A three-judge North Carolina panel was considering Friday whether politicians can be too extreme in drawing legislative voting districts to their advantage, a judgment the U.S. Supreme Court refused to make about congressional elections.
The state judges started deliberating at the end of a two-week trial examining North Carolina legislative districts that were redrawn in 2017 to address racial bias. Democrats and their allies contend that the way the districts were designed violates the state constitution because the resulting maps so favored Republicans that electoral outcomes and GOP control were predetermined.
A ruling is expected in weeks or months. The losing side is expected to appeal the decision.
The trial came a month after the U.S. Supreme Court ruled in a separate case involving North Carolina’s congressional map that it’s not the job of federal courts to decide if boundaries are politically unfair. But Chief Justice John G. Roberts Jr. also wrote in the decision that state courts could play a role by applying standards set in state laws and constitutions to the question of political gerrymandering, or arranging election districts in ways that gives one party an unfair advantage.
If the judges rule in favor of Democrats and their allies, they could order new district maps for next year’s elections to the state’s General Assembly. The lawmakers who are elected will draw up district maps after the 2020 census that will set the tone for the balance of power in the country’s ninth-largest state for the next decade.
The lobbying group Common Cause, the state Democratic Party and more than 30 registered Democratic voters who sued over the district maps also want judges to define when partisan advantage goes too far and diminishes democracy.
A political scientist testifying for the Republican defendants said the North Carolina districts being challenged fall within the norms of redistricting, which almost always favor the interests of the majority party. The challenged districts are not such extreme outliers that judges should intervene, said University of Texas at Dallas professor Thomas Brunell.
Common Cause lawyer John Cella asked a different expert for the Republican defendants whether he’d tell an 8-year-old that gerrymandering is good for democracy.
“I don’t interact with a lot of 8-year-olds, so I’m not sure about their level of political information,” Brigham Young University political scientist Michael Barber said. “I would probably tell the 8-year-old that there is interesting research in political science that they should read to assess these conclusions, and that when they’re grown up they should take my class.”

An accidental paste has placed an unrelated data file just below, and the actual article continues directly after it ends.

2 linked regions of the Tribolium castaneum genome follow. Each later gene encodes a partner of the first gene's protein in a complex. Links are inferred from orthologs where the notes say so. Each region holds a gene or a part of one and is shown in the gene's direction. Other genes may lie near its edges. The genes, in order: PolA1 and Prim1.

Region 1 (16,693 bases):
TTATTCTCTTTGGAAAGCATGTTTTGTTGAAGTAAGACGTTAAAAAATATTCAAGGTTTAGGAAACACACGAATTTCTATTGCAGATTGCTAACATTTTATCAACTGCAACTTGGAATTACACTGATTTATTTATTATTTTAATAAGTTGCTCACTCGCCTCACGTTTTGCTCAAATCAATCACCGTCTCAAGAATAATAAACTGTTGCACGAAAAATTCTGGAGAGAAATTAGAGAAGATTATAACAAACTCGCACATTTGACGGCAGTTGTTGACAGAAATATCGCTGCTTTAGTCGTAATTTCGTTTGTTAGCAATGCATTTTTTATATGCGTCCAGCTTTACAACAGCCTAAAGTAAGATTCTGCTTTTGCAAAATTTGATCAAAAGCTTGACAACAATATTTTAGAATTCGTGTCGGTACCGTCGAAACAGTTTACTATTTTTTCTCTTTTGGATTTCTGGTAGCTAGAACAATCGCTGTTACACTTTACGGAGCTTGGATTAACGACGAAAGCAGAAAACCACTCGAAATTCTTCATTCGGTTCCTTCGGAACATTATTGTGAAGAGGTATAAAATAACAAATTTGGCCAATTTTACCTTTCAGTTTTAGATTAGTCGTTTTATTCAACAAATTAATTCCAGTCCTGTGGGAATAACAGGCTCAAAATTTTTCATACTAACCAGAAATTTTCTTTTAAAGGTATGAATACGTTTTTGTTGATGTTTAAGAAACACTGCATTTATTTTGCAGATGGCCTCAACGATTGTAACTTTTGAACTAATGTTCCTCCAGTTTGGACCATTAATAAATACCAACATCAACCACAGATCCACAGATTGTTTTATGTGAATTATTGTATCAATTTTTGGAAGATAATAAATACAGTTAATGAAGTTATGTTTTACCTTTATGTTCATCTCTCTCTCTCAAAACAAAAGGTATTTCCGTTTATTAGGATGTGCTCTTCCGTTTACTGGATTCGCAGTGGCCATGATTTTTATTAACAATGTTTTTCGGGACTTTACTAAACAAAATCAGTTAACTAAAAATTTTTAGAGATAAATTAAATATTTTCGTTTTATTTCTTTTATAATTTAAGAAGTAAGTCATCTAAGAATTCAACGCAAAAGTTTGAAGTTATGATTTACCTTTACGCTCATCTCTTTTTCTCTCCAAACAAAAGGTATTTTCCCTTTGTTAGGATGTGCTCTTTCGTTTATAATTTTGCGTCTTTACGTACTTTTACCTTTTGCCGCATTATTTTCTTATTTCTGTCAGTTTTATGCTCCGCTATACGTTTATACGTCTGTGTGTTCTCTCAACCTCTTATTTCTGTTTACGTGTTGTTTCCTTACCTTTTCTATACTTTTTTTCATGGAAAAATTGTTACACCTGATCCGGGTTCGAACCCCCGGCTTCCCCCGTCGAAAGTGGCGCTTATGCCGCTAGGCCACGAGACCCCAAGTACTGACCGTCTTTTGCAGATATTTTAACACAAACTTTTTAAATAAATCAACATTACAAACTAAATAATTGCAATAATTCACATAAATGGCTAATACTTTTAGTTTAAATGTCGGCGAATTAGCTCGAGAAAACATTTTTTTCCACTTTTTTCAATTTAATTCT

Barber also testified that Democrats promote unintentional gerrymandering by clustering around cities in the largely rural state.
The plaintiffs contend in their lawsuit that 95 out of the 170 state House and Senate districts drawn in 2017 violate their free speech and association protections under the North Carolina Constitution. They also say the boundaries violate a constitutional provision stating “all elections shall be free,” because the maps are rigged to predetermine electoral outcomes and virtually ensure Republican control of the Legislature.
A lawsuit seeking to nullify partisan gerrymandering in Pennsylvania that cited a similar provision in that state’s constitution was successful.
Despite a large fundraising advantage during the 2018 cycle and candidates in nearly every legislative race, Democrats could not obtain a majority in either the House or Senate, a failure Democrats and their allies blame on gerrymandering.
North Carolina Republicans accused Democrats of turning to court to take away the Legislature’s redistricting responsibilities and prerogatives. They pointed to testimony this week by a Raleigh elections law attorney who drew election maps during his previous career at the General Assembly as showing Democrats were hypocritical in attacking Republican maps.
Lawyer Bill Gilkeson testified that when he was helping to draw maps favorable to Democrats during the 2017 rewrite he discussed the racial and party composition of districts with Democratic incumbents. But Republicans who dominated the Legislature adopted their own maps and a GOP state senator said Democrats would have done the same thing had they been in power.
Among the evidence the judges will consider are recently uncovered computer records created by Tom Hofeller, a now-dead GOP redistricting guru who helped draw the 2017 legislative maps. Those files — collected by Hofeller’s estranged daughter after his death and shared with Common Cause — “prove beyond a doubt that partisan gain was his singular objective,” plaintiffs attorney Stanton Jones said last week.
Some of Hofeller’s files ended up being used in separate litigation in New York challenging a plan by President Trump’s administration to include a citizenship question on the 2020 U.S. census.
The North Carolina lawsuit marks at least the eighth court challenge of state election district maps since the current round of redistricting began in 2011. The lawsuits resulted in redrawing congressional lines in 2016 and legislative districts in 2017 — both to address racial bias.